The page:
A certain type of vintage genre score has rightfully earned its place in film music pantheon —think the haunting pulsations of John Carpenter, the woozy dreamscapes of Tangerine Dream, the throbbing disco-synth anxieties of Giorgio Moroder —and that atmospheric spirit as such is currently being channeled by filmmaker Nicolas Winding Refn. The director recontextualized the Pet Shop Boys for a new generation with his bruising psycho prison film “Bronson”; he's turned throwback synth artist Johnny Jewel into a kind of modern rock star in the field thanks to his “Drive” score (the film's star Ryan Gosling has turned into a devotee too); and he's also helped transform Steven Soderbergh-collaborator Cliff Martinez (“Only God Forgives,” “Solaris”) into one of the most sought after modern film composers. While Refn is creatively indebted to the mondo-exotica genre films of the ‘60s, ‘70s and ‘80s and their soundtracks, the filmmaker has used his recent cache to shine a. »
- Edward Davis
After haunting moviegoers this spring, the relentless entity in David Robert Mitchell's It Follows is going to make house calls this summer, as Anchor Bay Entertainment, RADiUS, and Dimension are releasing It Follows on Blu-ray and DVD on July 14th:
Press Release -- "Beverly Hills, Calif. – May 19, 2015 – The critically acclaimed breakout movie of the year, It Follows arrives on Blu-ray™ and DVD July 14th from Anchor Bay Entertainment, RADiUS and Dimension. Dubbed “the best horror film in over a decade”*, It Follows is directed by David Robert Mitchell (The Myth of the American Sleepover), and stars Maika Monroe (upcoming Independence Day 2, The Guest), Keir Gilchrist (It’s Kind of a Funny Story, “United States of Tara”), Daniel Zovatto (Beneath, Innocence, Laggies) and Jake Weary (Altitude, Fred).
One of the highest grossing independent films of the year so far, It Follows is credited with ushering in a new era of indie film success, »
- Derek Anderson
Several years ago Peter Jackson attempted to test public reaction to higher frame rates with special screenings of the first "The Hobbit" film. Running at a higher 48 frames-per-second as compared to the usual 24, the effect solved some of the problems of 3D but resulted in a Very mixed reaction from audiences.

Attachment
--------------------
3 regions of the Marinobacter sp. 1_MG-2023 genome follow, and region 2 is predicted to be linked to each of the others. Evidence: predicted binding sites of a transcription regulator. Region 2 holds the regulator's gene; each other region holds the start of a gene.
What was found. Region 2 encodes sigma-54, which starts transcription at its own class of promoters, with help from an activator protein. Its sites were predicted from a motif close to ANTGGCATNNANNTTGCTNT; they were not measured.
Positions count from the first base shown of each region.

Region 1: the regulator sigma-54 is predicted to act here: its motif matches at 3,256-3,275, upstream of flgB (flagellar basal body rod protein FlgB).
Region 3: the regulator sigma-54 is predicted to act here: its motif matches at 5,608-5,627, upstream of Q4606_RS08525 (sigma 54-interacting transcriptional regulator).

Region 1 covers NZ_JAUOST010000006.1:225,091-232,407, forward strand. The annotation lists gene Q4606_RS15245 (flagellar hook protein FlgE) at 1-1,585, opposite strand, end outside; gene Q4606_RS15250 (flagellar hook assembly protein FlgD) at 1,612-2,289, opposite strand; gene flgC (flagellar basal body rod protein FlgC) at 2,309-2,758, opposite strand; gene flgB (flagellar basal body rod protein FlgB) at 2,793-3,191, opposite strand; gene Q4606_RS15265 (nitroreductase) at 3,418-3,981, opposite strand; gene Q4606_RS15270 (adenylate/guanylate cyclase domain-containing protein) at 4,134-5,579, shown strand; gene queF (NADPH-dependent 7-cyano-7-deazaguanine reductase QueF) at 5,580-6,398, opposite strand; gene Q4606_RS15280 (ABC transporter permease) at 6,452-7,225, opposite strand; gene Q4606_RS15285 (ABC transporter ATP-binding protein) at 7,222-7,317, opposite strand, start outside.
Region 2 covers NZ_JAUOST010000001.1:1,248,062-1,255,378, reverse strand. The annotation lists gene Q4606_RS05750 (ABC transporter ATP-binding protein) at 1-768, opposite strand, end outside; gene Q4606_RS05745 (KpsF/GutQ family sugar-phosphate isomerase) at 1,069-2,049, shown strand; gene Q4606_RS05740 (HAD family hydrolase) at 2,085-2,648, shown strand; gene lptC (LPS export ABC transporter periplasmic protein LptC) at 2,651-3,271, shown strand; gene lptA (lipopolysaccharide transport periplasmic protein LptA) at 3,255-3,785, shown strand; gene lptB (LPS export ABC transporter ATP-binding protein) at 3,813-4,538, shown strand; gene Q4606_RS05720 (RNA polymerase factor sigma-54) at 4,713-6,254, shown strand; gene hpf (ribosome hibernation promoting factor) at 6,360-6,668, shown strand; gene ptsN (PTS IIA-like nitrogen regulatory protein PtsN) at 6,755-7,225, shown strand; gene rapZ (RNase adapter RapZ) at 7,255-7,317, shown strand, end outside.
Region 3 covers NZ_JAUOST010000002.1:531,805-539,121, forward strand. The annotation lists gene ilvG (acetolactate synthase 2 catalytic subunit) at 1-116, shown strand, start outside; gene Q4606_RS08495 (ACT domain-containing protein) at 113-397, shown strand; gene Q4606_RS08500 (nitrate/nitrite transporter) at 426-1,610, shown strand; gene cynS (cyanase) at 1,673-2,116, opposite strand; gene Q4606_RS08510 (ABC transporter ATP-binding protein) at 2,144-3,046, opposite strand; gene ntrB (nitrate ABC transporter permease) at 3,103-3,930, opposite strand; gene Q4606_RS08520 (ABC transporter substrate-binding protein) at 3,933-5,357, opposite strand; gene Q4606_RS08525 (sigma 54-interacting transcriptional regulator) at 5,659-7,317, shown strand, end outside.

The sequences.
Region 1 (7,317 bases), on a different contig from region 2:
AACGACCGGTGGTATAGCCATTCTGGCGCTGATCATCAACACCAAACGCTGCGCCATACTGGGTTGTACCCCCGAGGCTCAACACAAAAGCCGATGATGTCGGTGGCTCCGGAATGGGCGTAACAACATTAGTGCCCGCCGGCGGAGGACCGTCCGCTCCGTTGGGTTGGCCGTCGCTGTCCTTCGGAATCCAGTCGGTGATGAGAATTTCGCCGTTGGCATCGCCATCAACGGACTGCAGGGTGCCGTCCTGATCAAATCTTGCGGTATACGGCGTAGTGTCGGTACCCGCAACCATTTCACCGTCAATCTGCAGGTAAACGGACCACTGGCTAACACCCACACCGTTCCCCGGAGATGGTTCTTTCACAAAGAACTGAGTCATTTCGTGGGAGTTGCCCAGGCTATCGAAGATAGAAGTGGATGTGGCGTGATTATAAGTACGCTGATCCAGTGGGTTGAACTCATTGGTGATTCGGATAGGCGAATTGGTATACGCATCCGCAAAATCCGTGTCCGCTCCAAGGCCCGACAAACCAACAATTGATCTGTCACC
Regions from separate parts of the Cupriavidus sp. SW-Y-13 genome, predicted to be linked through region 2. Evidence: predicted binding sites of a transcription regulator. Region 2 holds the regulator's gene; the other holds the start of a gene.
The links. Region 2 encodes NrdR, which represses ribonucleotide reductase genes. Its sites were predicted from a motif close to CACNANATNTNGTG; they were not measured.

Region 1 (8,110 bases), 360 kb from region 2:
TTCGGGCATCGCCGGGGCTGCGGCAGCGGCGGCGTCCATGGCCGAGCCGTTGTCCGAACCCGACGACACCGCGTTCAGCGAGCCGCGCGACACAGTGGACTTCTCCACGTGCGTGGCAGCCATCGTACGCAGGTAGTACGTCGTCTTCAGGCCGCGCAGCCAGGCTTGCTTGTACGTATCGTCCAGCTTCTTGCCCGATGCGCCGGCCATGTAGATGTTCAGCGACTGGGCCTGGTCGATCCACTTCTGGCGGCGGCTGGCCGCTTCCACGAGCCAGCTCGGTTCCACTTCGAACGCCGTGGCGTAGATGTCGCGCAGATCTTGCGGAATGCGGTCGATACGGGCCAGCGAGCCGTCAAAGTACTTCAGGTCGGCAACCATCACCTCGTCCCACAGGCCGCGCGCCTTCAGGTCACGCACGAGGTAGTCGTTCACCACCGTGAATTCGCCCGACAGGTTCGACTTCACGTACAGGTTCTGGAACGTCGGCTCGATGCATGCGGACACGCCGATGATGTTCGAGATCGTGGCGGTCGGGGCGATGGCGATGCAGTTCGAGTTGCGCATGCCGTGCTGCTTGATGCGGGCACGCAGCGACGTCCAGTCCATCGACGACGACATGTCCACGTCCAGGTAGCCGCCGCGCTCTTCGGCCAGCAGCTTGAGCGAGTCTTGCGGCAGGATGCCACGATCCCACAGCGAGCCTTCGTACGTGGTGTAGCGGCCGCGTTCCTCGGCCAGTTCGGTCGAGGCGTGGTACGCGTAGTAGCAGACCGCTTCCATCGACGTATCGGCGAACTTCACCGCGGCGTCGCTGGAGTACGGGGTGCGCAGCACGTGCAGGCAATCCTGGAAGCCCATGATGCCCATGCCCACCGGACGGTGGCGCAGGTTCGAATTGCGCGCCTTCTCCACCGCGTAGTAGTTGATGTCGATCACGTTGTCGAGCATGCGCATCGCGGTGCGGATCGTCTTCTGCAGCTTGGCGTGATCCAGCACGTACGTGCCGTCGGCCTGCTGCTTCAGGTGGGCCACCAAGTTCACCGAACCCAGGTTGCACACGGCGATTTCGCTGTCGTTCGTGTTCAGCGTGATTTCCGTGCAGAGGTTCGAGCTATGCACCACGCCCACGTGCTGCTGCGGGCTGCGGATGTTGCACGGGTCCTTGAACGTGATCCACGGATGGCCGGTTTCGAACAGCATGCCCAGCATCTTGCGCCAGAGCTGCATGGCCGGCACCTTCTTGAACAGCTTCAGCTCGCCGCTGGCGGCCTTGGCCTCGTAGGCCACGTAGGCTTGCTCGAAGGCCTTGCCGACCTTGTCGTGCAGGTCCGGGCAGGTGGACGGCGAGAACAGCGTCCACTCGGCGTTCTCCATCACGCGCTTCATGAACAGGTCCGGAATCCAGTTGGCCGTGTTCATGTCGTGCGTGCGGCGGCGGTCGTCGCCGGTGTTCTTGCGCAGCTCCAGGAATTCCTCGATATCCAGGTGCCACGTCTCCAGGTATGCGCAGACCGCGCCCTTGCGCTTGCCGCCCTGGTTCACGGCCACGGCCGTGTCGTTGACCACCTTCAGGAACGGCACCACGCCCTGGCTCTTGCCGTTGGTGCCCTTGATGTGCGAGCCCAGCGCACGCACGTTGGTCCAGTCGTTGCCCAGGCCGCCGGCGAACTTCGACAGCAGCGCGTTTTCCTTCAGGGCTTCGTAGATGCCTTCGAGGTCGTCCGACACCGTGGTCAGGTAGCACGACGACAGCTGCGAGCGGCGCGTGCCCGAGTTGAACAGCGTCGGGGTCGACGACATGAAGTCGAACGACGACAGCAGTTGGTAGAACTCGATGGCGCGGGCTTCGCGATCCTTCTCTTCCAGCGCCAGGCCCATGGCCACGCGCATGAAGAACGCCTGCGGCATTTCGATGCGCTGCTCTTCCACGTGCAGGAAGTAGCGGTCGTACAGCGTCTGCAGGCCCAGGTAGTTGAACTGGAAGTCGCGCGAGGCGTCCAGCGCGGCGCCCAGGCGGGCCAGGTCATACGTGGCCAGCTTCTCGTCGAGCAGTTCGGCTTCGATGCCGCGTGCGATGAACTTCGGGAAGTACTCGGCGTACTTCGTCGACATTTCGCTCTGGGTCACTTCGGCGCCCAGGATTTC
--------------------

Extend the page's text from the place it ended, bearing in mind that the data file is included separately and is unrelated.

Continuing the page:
Outside of Jackson's trilogy though, not many other filmmakers have dared to try it. James Cameron intends to use 48Fps for the "Avatar" sequels, whilst Ang Lee is currently filming his drama "Billy Lynn's Long Halftime Walk" which will run at a whopping 120Fps.
Now, "Drive" and "Only God Forgives" filmmaker Nicolas Winding Refn is having a go with word that his new film "The Neon Demon" will be at least partly shot at 60Fps. The news comes from a photo that landed on Instagram this week (via Final Reel):
- Garth Franklin
Matthew McConaughey and Gus Van Sant are critical favorites and Cannes Film Festival royalty — the latter even managed a twofer in 2003 when he took home both the Best Director trophy and the Palme d'Or for his film Elephant — but yesterday, their new effort The Sea of Trees found a far more rocky reception on the Croisette. The story of a suicidal widower (played by McConaughey) who decides to end his life in Japan's Aokigahara forest, Sea of Trees drew lusty boos at the end of its press screening yesterday, a notorious Cannes tradition saved for both the risible and the rarefied. The Ryan Gosling starrer Only God Forgives earned fairly deserved jeers two years ago when it debuted at Cannes; on the other hand, one of my favorite Cannes movies of recent vintage, the lush Carlos Reygadas head-scratcher Post Tenebras Lux, was booed by my the woman »
- Kyle Buchanan
The Neon Demon: The first look at Elle Fanning in The Neon Demon is quite glamorous, which is entirely intentional. She stars as an aspiring model who is "devoured by a group of beauty-obsessed women." Nicolos Winding Refn (Drive, Only God Forgives) is directing, so we can expect an unsparing look at the scene in Los Angeles. Jena Malone, Christina Hendricks, and Keanu Reeves also star. [TwitchFilm] The Craft: Supernatural horror movie The Craft will be remade by Sony Pictures, which has set Leigh Janiak (last year's well-received thriller Honeymoon) to direct a new version; she will also co-write the script with Honeymoon partner Phil Graziadei. The original starred Robin Tunney, Fairuza Balk, Neve Campbell, and Rachel True as Catholic...
- Peter Martin
30 years since Max Rockatansky ventured beyond the Thunderdome, he's back in a bold, bonkers and unmissable adventure that's quite simply the most exciting action movie of 2015. Financing troubles and a former leading man tarnished for both audiences and investors by his outspoken bigotry left Mad Max mastermind George Miller forced to endure development hell for years a decade. Filming finally began in July 2012, with reshoots in December 2013. And after a Cannes debut, the fourth entry in the franchise now reaches UK screens, its tagline proclaiming 'the future belongs to the mad'. Nostradamic pronouncements aside, Mad Max: Fury Road confirms that post-apocalyptic cinema belongs to Miller.
While the franchise has a new leading man, a bigger budget and the benefit of 21st century moviemaking artistry, Mad Max: Fury Road is no reboot but simply a long-delayed return to the world of the Road Warrior. A man alone in a world of fire and blood, »
The movie, which wraps shooting in Los Angeles next week, was acquired for Germany (Koch Media), the U.K. (Icon), Italy (Iif), Benelux (Cineart), Latin America (California Filmes), South Korea (Double and Joy), Indonesia (Pt Amero), Japan (Gaga), Philippines (Pioneer), Taiwan (Movie Cloud), Portugal (Leopardo), Hungary (Vertigo), Poland (Gutek), Czech Republic and Slovakia (Film Europe), Romania (Indepedenta), former Yugoslavia (McF), Turkey (Fabula), Scandinavia (Scanbox) and Canada (D Film).
Fanning stars as Jesse, an aspiring model who moves to Los Angeles and becomes the target of a group of beauty-obsessed women eager to “devour” her youth and vitality. Jena Malone, Karl Glusman, Bella Heathcote, Abbey Lee, Desmond Harrington, Christina Hendricks and Keanu Reeves also star.
- Elsa Keslassy